1. I love it when she says “Well, if you’re going to just turn into a pig, hmmph” in her very British way. Brits are so cool – even kids sound so mature!

      1. LOL the baby Stuart on Family Guy

  3. I’m now following A Canvas of The Minds.

    I’m actually currently working on a post about mental health and the Religious Life. I’m working on several posts, I just need to be strict with myself and sit down and finish writing them!

    This is something I whole-heartedly support, especially as depression seems to run in my family.

    1. That should be a great post. I’ll be sure and read it.

      1. I just need to finish writing it. Maybe I should take my laptop away from an internet connection this afternoon, finish writing it, and then come back to an internet connection to post it?

        1. Totally. Let me know when you finish. Some of my peeps don’t show up on the Reader and then I get madfaced.

          1. I finished it, I think I posted it on Sunday. I don’t use the reader, I rely on WP emailing me about people posting. It drives me up the wall to have so many emails but it’s less stressful than trying to remember how far back I need to read!

          2. Oh, will look then when I get a chance. I get all these emails in my box and they all run together. And today WP has decided to email me every time I reply to a comment. Guess what? Aliceatwonderland has commented on your blog! No kidding, WP.

          3. I think WP has had gremlins in. I got double emails yesterday notifying me of comments.

            At least I’m on gmail and so they’re all nicely stacked together. I think I’d go mad if I was using another system and got forty thousand million notifications just because I’d commented on a post by that clown dude!

  4. Mental health is not on / off – we are all nuts – it’s just that some forms of lunacy are acceptable. Look at how we treat our planet, other people, what we choose to value and what we neglect, and some of the crap we believe in…
    More and more I wonder if the “crazy” ones are simply the ones who can’t ignore how fucked up everything is!

    1. Me too. I also have a theory that either people have the mentals or they are carriers.

      1. hehe- yeah, I’m Cray-r-z Positive baby!

  5. I love this post for so many reasons. So. Many. Reasons. Thank you for writing it.

    Will you please come read my Top Secret page and follow the clues? You’re Alice, so I think you can figure it out. I’d like to invite you to my own version of Wonderland.

    1. Sounds like fun. I have been meaning to pay a visit. 😀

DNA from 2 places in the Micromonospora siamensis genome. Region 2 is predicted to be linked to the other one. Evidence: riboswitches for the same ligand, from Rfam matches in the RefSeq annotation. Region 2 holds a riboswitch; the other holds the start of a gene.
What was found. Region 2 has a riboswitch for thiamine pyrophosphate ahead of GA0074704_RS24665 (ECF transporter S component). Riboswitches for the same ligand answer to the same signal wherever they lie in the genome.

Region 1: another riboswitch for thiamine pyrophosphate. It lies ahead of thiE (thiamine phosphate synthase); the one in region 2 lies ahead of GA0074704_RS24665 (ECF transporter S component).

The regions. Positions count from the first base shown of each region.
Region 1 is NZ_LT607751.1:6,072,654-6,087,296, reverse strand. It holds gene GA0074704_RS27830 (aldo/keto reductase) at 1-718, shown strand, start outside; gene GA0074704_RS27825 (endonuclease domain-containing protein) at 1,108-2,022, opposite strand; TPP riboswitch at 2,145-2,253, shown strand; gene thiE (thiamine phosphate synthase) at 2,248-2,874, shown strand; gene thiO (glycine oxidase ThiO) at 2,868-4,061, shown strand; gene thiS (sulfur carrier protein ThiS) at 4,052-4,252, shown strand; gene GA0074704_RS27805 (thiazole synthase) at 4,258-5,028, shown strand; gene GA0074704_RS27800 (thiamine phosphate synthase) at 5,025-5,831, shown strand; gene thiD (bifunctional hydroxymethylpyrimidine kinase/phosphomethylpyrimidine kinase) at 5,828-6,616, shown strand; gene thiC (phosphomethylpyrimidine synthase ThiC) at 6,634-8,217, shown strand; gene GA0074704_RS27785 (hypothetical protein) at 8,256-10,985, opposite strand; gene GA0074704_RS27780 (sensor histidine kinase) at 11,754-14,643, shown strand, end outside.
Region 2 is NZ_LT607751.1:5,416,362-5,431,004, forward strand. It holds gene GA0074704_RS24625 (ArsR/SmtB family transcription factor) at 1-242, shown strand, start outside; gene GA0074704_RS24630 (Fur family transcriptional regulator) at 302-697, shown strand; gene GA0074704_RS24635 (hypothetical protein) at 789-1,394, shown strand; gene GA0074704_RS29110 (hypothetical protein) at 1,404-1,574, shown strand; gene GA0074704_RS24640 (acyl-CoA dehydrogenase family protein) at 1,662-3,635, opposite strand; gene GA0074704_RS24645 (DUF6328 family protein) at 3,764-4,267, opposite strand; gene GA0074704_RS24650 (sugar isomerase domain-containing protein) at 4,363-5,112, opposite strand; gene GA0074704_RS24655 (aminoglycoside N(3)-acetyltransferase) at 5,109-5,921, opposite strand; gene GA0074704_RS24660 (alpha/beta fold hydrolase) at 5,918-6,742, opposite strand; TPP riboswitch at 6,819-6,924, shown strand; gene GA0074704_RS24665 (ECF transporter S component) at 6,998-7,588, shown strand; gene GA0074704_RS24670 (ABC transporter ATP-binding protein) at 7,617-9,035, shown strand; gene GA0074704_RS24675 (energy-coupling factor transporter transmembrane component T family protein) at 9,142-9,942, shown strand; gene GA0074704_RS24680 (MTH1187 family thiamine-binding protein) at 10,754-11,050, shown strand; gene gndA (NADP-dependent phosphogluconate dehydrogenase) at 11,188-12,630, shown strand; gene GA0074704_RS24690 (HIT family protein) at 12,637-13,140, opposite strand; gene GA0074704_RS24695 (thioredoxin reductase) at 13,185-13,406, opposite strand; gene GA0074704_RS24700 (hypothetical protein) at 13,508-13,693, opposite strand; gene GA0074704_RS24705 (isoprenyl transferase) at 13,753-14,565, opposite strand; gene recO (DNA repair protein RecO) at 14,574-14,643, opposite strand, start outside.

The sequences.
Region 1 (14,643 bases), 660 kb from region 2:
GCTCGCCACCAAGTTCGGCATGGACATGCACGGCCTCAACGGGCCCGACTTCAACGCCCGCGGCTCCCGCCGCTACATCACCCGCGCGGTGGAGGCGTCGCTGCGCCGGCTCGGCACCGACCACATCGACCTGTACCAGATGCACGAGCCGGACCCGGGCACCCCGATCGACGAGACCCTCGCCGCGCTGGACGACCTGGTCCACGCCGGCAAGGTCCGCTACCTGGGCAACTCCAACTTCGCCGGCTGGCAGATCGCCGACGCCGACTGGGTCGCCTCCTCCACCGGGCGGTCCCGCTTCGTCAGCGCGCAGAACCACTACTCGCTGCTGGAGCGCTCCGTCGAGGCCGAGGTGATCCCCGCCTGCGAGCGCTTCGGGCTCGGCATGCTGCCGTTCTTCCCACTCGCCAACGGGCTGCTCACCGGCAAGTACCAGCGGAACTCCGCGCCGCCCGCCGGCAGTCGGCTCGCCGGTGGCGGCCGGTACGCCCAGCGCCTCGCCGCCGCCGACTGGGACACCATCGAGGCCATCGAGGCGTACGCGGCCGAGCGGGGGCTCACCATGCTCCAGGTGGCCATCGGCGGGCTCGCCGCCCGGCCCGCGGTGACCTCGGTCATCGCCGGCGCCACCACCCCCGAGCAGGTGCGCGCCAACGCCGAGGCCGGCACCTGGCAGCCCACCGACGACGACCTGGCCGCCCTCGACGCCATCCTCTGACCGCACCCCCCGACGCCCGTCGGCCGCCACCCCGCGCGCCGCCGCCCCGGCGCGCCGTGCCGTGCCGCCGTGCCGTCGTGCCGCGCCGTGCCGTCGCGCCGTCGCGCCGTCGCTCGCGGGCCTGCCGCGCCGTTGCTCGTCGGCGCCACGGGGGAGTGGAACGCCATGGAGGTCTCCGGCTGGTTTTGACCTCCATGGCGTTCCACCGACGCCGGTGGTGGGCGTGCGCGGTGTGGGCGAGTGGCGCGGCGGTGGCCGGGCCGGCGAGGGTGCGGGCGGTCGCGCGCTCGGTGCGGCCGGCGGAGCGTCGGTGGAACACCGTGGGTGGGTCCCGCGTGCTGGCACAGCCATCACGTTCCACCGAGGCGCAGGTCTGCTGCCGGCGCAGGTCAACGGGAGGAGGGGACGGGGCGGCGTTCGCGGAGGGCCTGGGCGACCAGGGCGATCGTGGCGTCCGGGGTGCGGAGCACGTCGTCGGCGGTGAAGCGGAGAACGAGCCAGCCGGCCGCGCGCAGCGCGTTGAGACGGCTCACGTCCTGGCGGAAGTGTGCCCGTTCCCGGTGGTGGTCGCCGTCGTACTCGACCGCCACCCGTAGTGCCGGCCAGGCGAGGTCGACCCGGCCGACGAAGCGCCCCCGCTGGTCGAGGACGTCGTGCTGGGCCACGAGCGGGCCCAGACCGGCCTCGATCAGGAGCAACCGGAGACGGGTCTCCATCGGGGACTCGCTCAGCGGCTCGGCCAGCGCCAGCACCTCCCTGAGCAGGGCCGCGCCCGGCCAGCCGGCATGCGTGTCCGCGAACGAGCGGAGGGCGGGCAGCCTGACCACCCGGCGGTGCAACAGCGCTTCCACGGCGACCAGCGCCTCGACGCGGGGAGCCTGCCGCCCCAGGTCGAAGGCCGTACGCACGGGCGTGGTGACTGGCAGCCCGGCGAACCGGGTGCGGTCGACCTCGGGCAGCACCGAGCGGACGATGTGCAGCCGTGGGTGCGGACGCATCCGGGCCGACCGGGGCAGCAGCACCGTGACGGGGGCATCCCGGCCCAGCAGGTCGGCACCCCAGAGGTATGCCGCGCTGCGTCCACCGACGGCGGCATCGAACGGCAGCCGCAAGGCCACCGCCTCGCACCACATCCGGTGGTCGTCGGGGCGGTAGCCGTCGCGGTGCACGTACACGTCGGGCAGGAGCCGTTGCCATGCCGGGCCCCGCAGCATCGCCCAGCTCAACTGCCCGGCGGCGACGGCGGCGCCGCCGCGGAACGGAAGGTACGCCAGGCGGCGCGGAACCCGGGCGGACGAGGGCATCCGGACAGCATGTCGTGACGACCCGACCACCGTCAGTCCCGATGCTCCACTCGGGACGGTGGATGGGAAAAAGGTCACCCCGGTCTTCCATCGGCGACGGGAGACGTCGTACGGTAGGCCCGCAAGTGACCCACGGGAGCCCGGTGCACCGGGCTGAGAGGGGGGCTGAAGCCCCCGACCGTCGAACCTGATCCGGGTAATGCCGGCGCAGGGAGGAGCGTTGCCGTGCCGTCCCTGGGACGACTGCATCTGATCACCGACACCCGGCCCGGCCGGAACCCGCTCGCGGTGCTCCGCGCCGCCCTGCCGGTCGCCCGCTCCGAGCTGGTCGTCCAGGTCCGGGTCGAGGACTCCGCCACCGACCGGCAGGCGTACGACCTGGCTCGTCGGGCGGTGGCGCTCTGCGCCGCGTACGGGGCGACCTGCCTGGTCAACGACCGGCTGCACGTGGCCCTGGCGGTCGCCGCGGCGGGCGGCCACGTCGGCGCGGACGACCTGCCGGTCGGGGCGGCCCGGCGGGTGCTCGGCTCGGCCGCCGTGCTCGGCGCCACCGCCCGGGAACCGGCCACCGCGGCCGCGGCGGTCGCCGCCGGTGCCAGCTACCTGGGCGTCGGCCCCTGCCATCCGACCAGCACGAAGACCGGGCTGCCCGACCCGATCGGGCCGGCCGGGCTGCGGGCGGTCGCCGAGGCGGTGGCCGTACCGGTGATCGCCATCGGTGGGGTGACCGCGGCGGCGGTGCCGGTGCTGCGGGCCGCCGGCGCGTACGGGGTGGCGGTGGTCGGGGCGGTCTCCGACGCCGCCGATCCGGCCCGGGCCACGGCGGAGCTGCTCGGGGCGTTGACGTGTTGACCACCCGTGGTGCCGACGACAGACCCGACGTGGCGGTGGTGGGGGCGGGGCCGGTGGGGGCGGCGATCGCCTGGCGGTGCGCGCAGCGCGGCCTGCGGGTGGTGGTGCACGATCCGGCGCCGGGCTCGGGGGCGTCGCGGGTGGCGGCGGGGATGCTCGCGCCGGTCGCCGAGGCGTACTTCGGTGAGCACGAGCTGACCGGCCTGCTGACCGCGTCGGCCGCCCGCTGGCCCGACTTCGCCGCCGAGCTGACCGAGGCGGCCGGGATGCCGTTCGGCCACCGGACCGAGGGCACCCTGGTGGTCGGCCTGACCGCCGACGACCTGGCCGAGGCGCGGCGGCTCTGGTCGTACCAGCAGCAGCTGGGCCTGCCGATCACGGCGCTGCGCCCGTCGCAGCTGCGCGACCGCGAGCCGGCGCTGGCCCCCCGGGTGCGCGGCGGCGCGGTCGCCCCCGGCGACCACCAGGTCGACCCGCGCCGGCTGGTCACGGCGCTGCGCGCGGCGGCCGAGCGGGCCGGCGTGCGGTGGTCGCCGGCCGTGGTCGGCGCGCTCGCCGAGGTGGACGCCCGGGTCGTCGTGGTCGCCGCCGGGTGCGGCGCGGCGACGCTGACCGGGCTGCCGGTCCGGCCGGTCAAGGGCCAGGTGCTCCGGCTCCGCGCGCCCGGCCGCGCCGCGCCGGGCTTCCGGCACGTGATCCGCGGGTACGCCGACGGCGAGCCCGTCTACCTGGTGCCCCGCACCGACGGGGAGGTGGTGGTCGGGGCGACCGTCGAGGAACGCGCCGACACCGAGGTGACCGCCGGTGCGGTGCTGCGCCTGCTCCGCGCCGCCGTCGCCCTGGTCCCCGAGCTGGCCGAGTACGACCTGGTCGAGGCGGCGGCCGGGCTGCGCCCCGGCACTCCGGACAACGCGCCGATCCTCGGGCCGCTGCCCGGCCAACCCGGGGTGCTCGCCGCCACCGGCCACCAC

1. Be warned: I’m all over the place.

  6. I love this post Alice, I seriously do.
    I’ve been following Canvas for awhile, it’s been an enlightening experience, a friend of mins has benefit from it.

    1. Good! There are some fabulous writers there. Some, dare I say it, more fabulous than the Alice!

  7. Alice–BRAVO for saying what you have said here.

    1. Thanks, Susan. It should be said.

  8. I’ve come late to the tea party, but this is such an amazing piece, Alice. I’m really grateful for what you have shared here, and what you have shared of yourself, especially. I know that isn’t such an easy thing, and I am so proud. I should say something more thoughtful, but wow, things always happen when I take (six hour) naps, and they certainly have today!

    Thanks for this.

    1. Six hour naps are the best! Thank you, Ruby, for the inspiration.

  9. Reblogged this on CombatBabe and commented:
    If you haven’t read this, please do.

    1. Thanks for the reblog. Should be interested to see what comments there are.

      1. You inspired me with your post. You laid it out so I was seriously sitting here thinking “she knows me!” lol

  10. You have a lot of courage, Alice. Thanks for blazing a trail.

    1. I don’t have nearly the courage of some of the people out here blogging. But thank you anyway. 😀

  11. I’ve only lately come to appreciate that the brain is a physical thing, beyond more abstract notions of “mind” or “soul” or “well-being,” and that just as you can strain a muscle or abuse your digestive system through terrible diet, the brain can suffer, maybe only temporarily, hopefully not permanently. We forget this sometimes, I think, because the brain is seemingly so safely tucked away in the noggin. We need to learn, in other words, that mental illness is normal. Thanks for this post. I’ll check out the link.

    1. Exactly! I have a book about mind / body relationships and it’s really fascinating. Doctors ignore this connection to their peril, I think.

  12. Alice, I like this post so much. You always make me laugh

    1. You too, MissFourEyes! I hope you write another post soon. They always crack me up.

      1. I did! Finally! My head has just been so……Mad Hatterd

  13. Great post Alice. Thanks for shining a light where it needs to go, and for mentioning these resources. Sometimes just knowing they are there makes it easier to reach out when you do need help.

    1. This is so true. Everyone needs a lifeline to grab onto. I hope it helps some people find theirs.

  14. Thank you so much for introducing me to this group of bloggers. I’ve suffered with depression and like you am, thankfully, able to get treatment. But, friends have said so many times–get a grip, quit being so sad all the time, get yourself out of that mood… I’m sooooo much better now and sooooo thankful for treatment.